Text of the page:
• It’s a good point. Labor took a moral position on pokies to the electorate in Tassie and were wiped out by big dollars from the gambling business, although it will be harder to appeal to the average joe that doesn’t have a 500K share portfolio than it was to convince bogans gambling is freedom.

    • I don’t think that they’ll be able to get the same traction as Minerals Council of Australia did against Rudd. There is no option for hi-vis. How can you say this is taking jobs away from Australians? A lot of people that fell for the MCA line are feeling the pinch and will have very little sympathy for those that aren’t paying tax and yet receiving a refund. Added to this that personal tax is something that, while still a great mystery to most, can be associated with. It fails the pub test on many levels. I also think that Labor is a lot more switched on and organised this time with the bonus of not having Mr. Rudd in their corner and the undisputed heavy-weight champion wrecker of the world, Mr. Abbott, in the other. Finally, the LNP is on the nose so News Corp don’t have as sentimental leverage as in the past.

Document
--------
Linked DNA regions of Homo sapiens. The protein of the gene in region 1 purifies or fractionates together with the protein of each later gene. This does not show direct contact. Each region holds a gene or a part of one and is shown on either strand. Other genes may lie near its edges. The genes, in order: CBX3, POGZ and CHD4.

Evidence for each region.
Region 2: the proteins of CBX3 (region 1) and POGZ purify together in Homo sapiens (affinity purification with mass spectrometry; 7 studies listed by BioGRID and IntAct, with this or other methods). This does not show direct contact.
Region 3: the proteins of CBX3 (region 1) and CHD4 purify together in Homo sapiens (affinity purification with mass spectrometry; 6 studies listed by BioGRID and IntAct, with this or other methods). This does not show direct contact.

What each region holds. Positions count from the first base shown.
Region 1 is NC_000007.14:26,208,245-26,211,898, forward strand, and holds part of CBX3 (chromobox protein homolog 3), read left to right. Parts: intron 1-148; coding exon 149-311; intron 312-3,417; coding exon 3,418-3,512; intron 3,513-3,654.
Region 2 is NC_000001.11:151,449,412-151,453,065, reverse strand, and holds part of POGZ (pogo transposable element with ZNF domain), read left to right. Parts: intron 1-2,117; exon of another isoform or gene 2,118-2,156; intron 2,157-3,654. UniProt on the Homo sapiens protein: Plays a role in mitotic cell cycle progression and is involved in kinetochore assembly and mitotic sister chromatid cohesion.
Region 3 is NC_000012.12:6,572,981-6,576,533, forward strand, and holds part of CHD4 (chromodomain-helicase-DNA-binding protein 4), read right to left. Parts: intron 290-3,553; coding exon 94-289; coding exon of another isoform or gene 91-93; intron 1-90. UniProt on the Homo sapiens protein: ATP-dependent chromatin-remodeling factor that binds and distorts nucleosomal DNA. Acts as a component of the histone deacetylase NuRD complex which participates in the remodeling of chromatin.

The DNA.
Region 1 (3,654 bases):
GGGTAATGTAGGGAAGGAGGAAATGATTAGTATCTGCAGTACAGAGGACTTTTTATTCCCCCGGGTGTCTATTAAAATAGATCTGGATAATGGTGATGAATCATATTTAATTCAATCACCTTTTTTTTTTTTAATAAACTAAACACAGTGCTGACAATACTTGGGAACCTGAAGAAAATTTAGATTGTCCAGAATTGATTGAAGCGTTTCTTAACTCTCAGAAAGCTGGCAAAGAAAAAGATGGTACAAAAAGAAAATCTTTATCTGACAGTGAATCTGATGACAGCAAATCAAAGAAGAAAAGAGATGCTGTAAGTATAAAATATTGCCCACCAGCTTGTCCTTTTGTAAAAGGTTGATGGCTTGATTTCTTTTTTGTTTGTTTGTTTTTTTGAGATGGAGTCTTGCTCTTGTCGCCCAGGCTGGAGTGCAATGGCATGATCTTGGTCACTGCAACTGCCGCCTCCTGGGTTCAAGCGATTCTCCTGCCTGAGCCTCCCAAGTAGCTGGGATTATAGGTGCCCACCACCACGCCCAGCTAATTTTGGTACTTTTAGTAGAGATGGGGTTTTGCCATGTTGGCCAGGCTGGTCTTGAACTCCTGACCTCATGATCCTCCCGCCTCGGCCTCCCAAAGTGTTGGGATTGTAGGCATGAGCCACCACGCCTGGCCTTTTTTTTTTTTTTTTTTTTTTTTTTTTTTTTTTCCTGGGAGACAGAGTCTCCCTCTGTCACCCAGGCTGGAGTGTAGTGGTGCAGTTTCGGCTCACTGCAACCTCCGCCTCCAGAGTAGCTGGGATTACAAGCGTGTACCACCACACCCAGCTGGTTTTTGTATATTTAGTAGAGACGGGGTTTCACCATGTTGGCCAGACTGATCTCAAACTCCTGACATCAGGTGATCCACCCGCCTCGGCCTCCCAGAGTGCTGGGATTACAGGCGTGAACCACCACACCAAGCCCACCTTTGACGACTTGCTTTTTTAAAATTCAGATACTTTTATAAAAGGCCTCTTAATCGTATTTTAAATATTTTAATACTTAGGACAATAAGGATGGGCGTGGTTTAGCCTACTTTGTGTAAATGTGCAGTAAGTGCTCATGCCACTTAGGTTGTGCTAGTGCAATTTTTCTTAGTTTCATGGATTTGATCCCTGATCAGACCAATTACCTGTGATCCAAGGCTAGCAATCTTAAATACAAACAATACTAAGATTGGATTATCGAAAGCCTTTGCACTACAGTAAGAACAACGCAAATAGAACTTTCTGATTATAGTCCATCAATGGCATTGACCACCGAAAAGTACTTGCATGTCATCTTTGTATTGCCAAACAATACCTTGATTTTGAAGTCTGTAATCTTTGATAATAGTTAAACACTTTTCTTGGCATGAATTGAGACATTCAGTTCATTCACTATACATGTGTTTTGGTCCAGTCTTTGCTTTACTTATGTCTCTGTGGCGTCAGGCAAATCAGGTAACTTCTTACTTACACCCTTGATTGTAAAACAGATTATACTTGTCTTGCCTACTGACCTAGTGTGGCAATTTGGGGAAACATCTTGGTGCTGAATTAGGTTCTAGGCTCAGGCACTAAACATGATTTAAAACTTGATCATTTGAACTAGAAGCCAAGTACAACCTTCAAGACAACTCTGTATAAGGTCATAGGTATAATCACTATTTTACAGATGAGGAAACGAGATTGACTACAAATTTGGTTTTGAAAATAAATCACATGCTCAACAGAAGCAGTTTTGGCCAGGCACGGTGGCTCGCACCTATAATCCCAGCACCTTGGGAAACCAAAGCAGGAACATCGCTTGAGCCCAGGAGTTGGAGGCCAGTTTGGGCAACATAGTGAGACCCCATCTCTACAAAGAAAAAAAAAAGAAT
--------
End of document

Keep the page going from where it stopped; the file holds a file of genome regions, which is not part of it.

It’ll still be a fight but I’d put the odds in Labour’s favour.

      • The Minerals Council of Australia didn’t get any traction against Rudd. He was knocked out by the Labor Party. They hobbled Gillard and Swann and the Resources Tax was finally knocked out by Abbott.

        But he MCA has a lot more money to spend on TV and other campaigns than the lesser wealthy self-funded retirees.

  7. Miranda Stewart and Danielle Wood should know better – the refunds are not because taxable income is low (franking credits themselves are taxable income), they are refunded because the tax rate for the shareholder is low.

    So any change should be aimed at fixing that anomaly for retirees – not making arbitrary rules around getting a franking refund depending on the investment vehicle you use. Instead the ALP want to fix and anomaly by introducing another one.

    If SMSFs in retirement phase switch to investing in corporate debt rather than equity, nothing will be saved. The SMSFs will still not pay tax on that income while the company will get a tax deduction for that payment (obviously there is no deduction for dividends). Meanwhile, and franking credits will flow to those investors who can actually use them like industry funds and retail funds.